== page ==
Mao’s Kisses: A novel of June 4, 1989
Redbat Books, 2019
Deng Xiaoping learned to play bridge in the early 1950s. Little did he realize that appropriating state transportation to take him and his team to tournaments would result in the Cultural Revolution of the 1960s and his being transported far from Beijing for reeducation through manual labor.
But Deng wasn’t just a Goren Prize-winning bridge player. He was, after his rehabilitation, China’s paramount leader during a time of civil crisis. The spring of 1989 brought … » More …
A 9-year-old slave girl fanned her young mistress to keep the flies off her while she learned her lessons. Because she picked up enough education to be able to read and write a little, she ended up teaching other slaves and ex-slaves.
Her daughter became a schoolteacher, married to a Presbyterian minister in segregated Columbus, Ohio. The couple passed on the family mantras to their children: “You must get an education to get ahead” and “you must be a credit to our race.”
Their children, the second generation born free, took the advice to heart, attending college and becoming teachers and professionals. One of them, … » More …
James F. Short Jr. 1924-2018
I am privileged to have known Jim Short and to have worked with and learned from him. When we met in 2000, Jim (’51 PhD, University of Chicago) recently had become professor emeritus of sociology at Washington State University and was beginning to “unwind” after an illustrious career spanning half a century. I was a graduate student in my second year of the doctoral program and had just learned that my first mentor would be departing WSU for what were very understandable personal reasons. I am forever indebted to him for walking me three doors down the hall to introduce me to Jim.
… » More …
Nella Ludlow comes home
Nella Ludlow knew who she really was from an early age. “As I got older, I thought, I just can’t do this anymore,” she says. So she came out as a transgender woman.
After earning a degree in math and physical sciences at Washington State University, the 1982 graduate joined the Air Force. There she trained as a fighter pilot, worked in military intelligence, and earned a doctorate in artificial intelligence from the University of Edinburgh, and did post-doctoral studies at Cambridge University.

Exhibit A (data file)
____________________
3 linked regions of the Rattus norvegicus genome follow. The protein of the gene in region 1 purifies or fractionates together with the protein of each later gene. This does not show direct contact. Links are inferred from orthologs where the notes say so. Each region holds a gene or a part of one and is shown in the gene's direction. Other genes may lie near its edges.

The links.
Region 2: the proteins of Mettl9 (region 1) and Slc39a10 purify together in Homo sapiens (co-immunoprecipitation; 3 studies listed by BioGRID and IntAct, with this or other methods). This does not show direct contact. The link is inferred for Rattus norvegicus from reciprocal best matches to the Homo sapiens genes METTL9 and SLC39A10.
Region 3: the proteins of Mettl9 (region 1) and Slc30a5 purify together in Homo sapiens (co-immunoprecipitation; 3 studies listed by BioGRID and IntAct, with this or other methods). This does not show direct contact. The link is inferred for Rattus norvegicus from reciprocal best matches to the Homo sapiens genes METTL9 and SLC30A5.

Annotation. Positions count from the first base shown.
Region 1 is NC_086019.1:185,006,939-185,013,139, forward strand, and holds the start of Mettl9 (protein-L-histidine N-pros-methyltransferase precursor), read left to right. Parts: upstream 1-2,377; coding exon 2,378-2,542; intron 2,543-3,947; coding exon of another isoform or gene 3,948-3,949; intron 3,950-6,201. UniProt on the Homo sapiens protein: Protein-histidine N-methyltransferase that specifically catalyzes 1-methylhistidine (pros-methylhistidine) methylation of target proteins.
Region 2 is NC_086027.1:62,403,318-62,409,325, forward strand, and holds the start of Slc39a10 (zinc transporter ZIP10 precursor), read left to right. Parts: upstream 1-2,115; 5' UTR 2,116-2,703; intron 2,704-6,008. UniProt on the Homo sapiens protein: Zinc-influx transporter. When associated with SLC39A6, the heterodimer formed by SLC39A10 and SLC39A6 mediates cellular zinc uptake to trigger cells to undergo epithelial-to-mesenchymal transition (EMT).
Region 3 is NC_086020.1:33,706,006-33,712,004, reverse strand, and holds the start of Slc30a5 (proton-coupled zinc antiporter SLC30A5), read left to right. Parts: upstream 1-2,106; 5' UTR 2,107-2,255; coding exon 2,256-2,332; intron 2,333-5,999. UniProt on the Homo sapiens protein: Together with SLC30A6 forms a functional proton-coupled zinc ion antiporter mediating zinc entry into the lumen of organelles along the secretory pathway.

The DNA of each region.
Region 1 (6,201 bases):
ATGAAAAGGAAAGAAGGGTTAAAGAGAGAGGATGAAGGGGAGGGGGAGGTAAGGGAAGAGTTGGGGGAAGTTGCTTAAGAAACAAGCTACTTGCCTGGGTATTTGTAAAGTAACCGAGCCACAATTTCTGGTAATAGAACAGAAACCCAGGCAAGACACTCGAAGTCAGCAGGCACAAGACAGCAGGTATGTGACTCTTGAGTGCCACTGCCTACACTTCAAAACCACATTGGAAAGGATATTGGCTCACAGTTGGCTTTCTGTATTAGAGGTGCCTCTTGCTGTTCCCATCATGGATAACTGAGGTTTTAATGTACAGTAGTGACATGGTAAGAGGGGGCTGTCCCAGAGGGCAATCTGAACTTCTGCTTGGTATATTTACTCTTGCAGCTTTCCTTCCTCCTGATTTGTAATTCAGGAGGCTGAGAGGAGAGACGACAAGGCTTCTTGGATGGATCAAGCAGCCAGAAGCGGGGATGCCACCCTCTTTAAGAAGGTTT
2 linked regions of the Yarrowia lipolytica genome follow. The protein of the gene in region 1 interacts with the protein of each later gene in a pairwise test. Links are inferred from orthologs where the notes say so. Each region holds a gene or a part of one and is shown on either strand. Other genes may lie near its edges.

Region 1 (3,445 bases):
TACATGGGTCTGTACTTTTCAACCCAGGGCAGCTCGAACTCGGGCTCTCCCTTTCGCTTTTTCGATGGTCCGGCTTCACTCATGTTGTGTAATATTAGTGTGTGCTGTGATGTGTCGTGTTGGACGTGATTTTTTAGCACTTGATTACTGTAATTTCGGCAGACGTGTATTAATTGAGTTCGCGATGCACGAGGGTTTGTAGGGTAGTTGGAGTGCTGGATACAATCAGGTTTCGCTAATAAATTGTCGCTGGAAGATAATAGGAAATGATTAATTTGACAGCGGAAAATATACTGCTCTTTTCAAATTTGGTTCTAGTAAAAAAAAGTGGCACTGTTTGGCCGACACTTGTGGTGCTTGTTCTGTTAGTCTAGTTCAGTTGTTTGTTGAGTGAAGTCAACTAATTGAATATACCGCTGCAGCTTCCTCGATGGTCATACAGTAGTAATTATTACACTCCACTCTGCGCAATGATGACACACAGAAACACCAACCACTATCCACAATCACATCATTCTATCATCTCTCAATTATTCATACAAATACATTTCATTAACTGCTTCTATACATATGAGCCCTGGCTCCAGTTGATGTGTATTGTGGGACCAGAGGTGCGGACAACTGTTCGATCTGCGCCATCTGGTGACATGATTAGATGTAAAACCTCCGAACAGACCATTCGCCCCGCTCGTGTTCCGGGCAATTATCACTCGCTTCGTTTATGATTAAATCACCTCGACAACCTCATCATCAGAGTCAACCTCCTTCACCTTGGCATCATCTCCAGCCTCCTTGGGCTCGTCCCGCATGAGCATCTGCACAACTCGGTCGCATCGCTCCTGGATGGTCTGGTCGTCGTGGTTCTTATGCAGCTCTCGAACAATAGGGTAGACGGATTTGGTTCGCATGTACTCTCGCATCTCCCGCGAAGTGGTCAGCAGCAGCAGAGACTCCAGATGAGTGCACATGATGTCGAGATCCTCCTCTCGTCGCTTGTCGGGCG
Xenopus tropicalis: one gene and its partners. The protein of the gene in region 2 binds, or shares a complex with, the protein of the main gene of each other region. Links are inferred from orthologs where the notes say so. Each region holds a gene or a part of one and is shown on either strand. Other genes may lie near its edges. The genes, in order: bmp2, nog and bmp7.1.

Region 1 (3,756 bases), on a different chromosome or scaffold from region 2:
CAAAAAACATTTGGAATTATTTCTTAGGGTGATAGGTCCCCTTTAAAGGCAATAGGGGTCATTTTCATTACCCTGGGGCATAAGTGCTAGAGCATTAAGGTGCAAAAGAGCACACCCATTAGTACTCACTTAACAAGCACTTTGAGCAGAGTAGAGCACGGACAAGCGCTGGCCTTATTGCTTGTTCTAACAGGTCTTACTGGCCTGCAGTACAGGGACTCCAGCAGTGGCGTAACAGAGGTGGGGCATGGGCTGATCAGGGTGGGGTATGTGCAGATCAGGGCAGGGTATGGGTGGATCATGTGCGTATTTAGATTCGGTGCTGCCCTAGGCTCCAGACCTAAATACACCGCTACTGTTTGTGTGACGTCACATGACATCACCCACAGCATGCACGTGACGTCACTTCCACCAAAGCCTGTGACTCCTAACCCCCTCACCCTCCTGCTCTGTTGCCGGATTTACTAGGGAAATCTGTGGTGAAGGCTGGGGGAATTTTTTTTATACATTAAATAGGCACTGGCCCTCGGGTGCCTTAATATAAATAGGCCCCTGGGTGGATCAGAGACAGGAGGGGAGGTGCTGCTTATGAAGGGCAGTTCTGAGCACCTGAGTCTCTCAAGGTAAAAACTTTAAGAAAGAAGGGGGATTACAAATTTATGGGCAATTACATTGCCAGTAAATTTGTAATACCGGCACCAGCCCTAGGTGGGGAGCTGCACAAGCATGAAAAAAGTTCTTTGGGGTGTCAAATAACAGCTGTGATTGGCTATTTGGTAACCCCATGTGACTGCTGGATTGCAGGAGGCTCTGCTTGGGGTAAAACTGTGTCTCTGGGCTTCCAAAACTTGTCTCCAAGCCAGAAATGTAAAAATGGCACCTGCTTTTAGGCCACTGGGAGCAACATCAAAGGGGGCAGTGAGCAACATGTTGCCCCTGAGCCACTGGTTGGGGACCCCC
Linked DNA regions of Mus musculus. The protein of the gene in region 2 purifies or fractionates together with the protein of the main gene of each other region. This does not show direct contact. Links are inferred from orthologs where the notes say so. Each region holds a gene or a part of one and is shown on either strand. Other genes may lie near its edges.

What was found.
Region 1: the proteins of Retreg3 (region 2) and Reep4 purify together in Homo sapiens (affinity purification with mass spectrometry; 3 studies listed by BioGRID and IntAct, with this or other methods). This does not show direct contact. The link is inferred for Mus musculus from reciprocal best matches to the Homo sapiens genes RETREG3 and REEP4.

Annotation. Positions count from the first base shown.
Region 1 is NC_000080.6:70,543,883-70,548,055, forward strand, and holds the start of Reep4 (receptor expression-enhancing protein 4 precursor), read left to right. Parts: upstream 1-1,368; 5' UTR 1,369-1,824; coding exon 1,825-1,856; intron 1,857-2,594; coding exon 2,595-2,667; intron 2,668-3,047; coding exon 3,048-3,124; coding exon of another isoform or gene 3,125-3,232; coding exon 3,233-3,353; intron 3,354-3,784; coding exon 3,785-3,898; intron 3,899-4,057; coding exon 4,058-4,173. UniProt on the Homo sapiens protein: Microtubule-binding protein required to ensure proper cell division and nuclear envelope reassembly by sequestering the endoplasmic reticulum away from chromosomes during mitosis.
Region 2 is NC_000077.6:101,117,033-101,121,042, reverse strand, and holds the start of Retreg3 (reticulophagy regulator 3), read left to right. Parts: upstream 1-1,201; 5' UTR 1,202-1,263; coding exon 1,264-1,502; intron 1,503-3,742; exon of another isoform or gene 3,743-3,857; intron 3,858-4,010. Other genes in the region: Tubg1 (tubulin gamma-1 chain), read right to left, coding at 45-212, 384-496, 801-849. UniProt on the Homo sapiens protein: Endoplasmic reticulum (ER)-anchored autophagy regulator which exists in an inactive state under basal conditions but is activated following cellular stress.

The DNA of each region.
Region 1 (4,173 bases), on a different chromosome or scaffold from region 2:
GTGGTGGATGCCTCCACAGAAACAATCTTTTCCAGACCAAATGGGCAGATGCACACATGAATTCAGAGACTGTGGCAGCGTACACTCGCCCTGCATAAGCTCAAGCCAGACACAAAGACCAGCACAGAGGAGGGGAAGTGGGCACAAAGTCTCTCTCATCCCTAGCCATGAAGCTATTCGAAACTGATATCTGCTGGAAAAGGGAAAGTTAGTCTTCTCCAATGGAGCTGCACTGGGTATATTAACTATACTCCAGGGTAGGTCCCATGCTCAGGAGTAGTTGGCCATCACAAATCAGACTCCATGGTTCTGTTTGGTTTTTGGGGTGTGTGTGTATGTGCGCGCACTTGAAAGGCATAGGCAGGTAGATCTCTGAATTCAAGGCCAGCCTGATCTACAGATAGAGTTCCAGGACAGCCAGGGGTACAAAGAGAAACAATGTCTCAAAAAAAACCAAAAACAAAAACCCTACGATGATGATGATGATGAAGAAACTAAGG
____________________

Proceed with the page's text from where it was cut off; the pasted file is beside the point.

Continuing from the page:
She retired at the end of the Cold War and entered the business world at the height of the dot com … » More …
Fly on the Wall
Podcasts by Squeak Meisel
If you can’t come to the artist, the artist will come to you, thanks to a series of podcasts produced by Washington State University Fine Arts department chair Squeak Meisel.
Called Fly on the Wall, the artists interviewed on Meisel’s podcast have shown their work at some of the biggest venues in the world, such as the Venice Biennial. They come to the Pullman campus, teach for a few days, work one-on-one with undergraduate and graduate students, and give a public lecture.
But Meisel realizes that not everyone has time or ability to … » More …
Successful startups from WSU
Launching startup companies like M3 is one key way that public research universities contribute to economic development. In addition to introducing a product or service to the market that solves global challenges or meets consumer needs, these companies create new jobs. Graduate students in the lab of entrepreneurial professors are also often heavily involved in startups, giving them business and leadership experience that expands their job opportunities. WSU’s Office of Commercialization works with researchers to navigate through every part of the startup process, from initially disclosing information about the invention, to securing patents, to developing a business plan and finding funding.
A sample … » More …
Tom Brigham, the executive secretary of WSU’s Emeritus Society, stopped by the magazine office some time ago with a box full of interview transcripts, the results of one of the society’s major projects. Had I known how absorbing and distracting the contents would be, I might have been more hesitant to accept delivery.
Seriously, the oral histories contained in the box provide absorbing recollections of WSU history from the early 1950s on. At their best, the interviews combine engrossing storytelling and striking insight. Conducted and transcribed by history graduate student, now instructor, Katy Fry ’06, ’11, the histories provide unfiltered memories of WSU through five … » More …